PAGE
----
| NATURAL beauty |
sky – the golden has a coat like that of a ginger cat and blue rather than brown eyes. ‘They don’t know if it’s a subspecies or a mutation because they’ve never been able to catch one to find out,’ shouts McFaul from the front of the quad, although Skipper is doing his best, tearing through the coarse grasses, eyes beady, teeth bared.
In contrast to the wildlife, Rathlin’s growing human population – currently about 100 – is surprisingly well connected. Up to ten ferries run daily, and the islanders retain strong links to mainland Northern Ireland and Scotland, where many of their families originated. The same links are evident on the Antrim mainland, which, along with Rathlin, forms the Antrim Coast and Glens Area of Outstanding Natural Beauty (AONB), more than 70,000 hectares of ravaged black coastline and connected glens on the northeastern shoulder of Northern Ireland.
UNTOUCHED L AND Originally carved out by glaciers that stretched across from Scotland, the glens – now just an hour’s drive from Belfast – were so inaccessible during the early 1800s that they were described as a ‘barren waste asylum of miserable and lawless peasantry’ by the Commissioners of Public Works in Ireland. A road was built soon after, but prior to that, the population traded more with Scotland than inland Ireland – a trade that has been found to go back to Neolithic times, when the area was known as a good spot to pick up an axe.
Today, Antrim’s lack of development is perceived as an attraction. ‘Our tourism figures have increased more than for anywhere else in Ireland,’ says Kevin McGarry, Moyle District Council’s head of tourism and leisure, when I visit his offices at Ballycastle, back on the mainland. ‘This is the Ireland people want to see,’ he says. ‘Donegal and Connemara have been ruined by all the bungalows people were encouraged to build to boost the population, but mainland. ‘This is the Ireland people want to see,’ he says. ‘Donegal and Connemara have been ruined by all the bungalows people were encouraged to build to boost the population, but we still have the untouched we still have the untouched landscapes and farmsteads.’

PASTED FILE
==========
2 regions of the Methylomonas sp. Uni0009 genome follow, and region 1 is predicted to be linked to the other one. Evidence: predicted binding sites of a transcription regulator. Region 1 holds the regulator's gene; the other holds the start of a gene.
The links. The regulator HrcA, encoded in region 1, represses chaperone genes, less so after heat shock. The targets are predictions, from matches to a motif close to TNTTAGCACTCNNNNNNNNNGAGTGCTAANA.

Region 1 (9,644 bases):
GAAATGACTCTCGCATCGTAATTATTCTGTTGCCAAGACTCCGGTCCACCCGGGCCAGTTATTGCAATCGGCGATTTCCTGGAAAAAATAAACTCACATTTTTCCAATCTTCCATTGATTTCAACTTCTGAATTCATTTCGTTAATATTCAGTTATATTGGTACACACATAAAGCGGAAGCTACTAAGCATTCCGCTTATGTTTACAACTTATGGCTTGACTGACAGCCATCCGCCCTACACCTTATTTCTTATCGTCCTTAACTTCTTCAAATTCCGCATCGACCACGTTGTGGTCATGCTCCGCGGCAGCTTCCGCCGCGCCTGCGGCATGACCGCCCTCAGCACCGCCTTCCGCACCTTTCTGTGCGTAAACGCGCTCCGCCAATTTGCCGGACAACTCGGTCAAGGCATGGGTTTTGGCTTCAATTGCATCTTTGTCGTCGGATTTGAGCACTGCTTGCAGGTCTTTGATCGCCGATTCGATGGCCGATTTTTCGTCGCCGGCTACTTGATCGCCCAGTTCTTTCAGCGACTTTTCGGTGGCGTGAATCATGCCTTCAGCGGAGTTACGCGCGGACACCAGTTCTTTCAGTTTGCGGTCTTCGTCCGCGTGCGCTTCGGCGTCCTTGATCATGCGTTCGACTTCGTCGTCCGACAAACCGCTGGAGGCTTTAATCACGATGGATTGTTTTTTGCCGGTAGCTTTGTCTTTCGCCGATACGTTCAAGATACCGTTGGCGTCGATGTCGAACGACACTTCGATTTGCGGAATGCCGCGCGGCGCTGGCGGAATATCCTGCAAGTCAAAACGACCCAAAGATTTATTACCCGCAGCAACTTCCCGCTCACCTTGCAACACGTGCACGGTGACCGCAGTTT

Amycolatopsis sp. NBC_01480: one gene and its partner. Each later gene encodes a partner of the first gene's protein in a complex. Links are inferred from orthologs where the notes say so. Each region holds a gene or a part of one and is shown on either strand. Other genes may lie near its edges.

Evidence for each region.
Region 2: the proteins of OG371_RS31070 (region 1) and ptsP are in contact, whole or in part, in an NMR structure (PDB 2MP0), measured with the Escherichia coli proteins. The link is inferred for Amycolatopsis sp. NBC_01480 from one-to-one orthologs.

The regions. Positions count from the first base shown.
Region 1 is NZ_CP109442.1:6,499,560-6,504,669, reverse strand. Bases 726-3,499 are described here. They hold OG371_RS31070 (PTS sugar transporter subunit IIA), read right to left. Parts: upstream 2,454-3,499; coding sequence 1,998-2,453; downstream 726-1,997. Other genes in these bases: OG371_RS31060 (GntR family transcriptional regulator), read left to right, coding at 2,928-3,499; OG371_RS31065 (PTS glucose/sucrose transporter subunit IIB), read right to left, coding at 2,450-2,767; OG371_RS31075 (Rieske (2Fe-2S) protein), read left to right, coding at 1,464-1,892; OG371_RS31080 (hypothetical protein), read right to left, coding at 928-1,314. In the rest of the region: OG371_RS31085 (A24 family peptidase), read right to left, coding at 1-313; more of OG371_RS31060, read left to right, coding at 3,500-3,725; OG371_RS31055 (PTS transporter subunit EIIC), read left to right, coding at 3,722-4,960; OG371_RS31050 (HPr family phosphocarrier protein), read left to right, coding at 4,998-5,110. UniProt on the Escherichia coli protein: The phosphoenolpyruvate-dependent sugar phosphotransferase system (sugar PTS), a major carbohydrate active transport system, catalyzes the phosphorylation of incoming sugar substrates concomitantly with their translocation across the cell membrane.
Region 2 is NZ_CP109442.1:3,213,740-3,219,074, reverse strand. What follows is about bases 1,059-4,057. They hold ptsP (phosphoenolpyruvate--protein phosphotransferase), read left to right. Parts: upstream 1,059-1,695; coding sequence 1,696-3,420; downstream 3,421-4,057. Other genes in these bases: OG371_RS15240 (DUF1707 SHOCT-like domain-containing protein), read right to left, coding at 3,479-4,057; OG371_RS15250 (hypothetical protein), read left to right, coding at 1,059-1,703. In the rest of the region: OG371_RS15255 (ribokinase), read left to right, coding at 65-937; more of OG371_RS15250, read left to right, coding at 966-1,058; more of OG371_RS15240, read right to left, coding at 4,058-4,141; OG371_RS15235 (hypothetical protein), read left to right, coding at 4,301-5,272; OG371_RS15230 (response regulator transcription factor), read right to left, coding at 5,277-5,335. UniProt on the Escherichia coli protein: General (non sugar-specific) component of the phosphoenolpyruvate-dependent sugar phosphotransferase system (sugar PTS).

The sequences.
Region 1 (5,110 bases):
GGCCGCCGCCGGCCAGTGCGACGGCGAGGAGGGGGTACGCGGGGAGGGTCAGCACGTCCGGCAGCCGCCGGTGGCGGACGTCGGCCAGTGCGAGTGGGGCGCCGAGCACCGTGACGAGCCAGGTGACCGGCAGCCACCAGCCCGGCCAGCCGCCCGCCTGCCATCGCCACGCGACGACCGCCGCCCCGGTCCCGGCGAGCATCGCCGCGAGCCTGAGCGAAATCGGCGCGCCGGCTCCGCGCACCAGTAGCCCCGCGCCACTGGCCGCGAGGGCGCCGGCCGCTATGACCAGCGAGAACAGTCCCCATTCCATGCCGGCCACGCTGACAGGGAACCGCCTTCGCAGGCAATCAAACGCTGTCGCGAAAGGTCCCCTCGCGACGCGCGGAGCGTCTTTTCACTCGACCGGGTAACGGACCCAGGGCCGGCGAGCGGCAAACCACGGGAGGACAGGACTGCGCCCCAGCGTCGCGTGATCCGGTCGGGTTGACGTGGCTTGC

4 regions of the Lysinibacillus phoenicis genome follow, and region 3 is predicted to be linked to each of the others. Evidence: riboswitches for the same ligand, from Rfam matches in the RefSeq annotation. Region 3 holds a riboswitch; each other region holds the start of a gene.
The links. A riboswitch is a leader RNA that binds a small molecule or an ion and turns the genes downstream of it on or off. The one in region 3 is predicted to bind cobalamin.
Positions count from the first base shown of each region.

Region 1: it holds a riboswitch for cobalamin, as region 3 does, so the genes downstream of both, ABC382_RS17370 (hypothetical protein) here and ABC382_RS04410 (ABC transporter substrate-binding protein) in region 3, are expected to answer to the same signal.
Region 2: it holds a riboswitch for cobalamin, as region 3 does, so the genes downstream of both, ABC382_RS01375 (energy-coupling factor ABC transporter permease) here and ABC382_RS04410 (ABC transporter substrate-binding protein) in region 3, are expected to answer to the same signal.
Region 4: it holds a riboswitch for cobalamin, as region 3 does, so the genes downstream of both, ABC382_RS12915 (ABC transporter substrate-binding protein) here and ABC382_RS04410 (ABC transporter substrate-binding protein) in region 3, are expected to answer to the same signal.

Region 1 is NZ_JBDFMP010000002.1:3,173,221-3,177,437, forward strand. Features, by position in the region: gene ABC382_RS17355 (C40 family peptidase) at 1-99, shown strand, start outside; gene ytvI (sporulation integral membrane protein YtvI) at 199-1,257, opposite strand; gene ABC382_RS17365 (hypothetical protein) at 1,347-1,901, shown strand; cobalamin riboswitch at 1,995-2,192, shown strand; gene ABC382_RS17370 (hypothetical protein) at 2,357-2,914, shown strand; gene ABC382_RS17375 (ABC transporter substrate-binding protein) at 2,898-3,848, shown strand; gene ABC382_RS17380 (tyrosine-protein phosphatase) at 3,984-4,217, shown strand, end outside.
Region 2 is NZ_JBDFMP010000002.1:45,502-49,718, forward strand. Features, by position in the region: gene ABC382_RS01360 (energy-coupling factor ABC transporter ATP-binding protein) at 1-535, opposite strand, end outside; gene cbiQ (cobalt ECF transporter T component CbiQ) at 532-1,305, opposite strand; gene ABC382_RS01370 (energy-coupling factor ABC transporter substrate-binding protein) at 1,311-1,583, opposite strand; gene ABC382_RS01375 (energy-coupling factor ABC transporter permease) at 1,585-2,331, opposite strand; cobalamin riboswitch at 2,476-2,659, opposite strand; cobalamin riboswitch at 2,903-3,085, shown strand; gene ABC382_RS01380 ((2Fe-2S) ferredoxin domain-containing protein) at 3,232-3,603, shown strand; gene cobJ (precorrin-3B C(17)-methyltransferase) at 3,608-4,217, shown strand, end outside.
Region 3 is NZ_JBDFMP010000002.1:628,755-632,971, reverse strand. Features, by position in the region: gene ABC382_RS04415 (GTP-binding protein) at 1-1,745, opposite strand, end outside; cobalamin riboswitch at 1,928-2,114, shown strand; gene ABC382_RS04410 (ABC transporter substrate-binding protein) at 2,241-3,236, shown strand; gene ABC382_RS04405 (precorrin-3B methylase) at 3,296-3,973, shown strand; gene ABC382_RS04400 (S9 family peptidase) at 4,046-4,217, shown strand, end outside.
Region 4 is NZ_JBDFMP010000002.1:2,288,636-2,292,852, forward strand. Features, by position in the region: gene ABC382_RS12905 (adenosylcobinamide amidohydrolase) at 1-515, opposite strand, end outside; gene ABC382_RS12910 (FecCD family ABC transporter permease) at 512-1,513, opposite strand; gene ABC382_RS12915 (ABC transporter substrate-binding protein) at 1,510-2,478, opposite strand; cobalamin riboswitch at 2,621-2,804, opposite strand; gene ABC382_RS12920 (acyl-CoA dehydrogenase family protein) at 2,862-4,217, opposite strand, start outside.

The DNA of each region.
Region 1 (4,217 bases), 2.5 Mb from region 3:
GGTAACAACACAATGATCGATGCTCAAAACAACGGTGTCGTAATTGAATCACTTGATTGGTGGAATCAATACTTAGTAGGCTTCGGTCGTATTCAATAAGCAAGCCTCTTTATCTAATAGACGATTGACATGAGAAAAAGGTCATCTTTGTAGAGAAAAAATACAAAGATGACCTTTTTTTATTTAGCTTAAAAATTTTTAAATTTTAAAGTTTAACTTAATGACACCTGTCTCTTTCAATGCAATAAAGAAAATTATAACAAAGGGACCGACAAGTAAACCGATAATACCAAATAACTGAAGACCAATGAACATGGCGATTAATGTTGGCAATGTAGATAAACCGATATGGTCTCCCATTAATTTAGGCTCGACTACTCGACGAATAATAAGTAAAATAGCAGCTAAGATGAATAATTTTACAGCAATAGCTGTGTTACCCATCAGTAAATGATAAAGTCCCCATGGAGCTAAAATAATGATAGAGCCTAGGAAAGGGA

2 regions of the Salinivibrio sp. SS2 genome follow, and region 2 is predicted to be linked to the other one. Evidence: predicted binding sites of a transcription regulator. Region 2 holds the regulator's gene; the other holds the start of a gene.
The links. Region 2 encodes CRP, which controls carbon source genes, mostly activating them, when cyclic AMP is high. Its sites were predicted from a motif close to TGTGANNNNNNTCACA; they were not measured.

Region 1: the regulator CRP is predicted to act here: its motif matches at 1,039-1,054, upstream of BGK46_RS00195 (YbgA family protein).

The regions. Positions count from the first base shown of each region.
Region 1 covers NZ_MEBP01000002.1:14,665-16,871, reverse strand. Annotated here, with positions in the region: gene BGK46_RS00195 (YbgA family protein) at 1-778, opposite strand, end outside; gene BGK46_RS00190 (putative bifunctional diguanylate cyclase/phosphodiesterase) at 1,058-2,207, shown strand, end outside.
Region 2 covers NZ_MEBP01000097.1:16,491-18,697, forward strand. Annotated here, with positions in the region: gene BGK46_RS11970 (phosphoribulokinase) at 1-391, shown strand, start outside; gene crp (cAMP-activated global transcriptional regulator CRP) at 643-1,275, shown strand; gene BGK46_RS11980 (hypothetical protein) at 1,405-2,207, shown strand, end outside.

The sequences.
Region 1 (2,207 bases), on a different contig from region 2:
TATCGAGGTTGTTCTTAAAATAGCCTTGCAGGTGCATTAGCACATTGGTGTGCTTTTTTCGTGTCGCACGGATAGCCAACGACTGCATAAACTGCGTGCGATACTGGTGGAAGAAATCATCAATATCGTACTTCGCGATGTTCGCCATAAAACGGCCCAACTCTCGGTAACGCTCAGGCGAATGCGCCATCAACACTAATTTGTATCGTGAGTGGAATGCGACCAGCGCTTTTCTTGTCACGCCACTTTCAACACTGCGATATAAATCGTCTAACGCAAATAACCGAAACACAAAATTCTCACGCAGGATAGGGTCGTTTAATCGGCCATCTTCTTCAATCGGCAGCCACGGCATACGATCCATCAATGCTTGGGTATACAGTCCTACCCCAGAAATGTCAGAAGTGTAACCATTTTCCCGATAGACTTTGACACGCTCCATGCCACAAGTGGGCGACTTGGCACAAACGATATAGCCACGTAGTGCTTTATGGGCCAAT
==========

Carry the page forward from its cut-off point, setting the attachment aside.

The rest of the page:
landscapes and farmsteads.’
The authorities are trying to keep it that way, but their planning restrictions sometimes
The authorities are trying to keep it that way, but their planning restrictions sometimes irritate the locals, who feel the rules don’t always take into account the area’s unique history. Up until the late 1800s,
irritate the locals, who feel the rules don’t always take into account the area’s unique history. Up until the late 1800s,
20 www.geographical.co.uk DECEMBER 2010
LOCAL KNOWLEDGE MAKING THE MOST OF
THE ANTRIM COAST
UP AND UP ‘Just outside Glenariﬀ, you can still see the old ladder-farm fields stretching up the hillside above the village.’ Dominic O’Loan, Glens of Antrim
Historical Society member
ON THE WING ‘May, June and July are the best times to see the breeding birds, such as the pu ns, guillemots and razorbills. By August, it’s just the kittiwakes and fulmars left.’ Liam McFaul, RSPB warden, Rathlin Island
THE HIGH ROADS ‘Most visitors follow the Antrim Coast Road.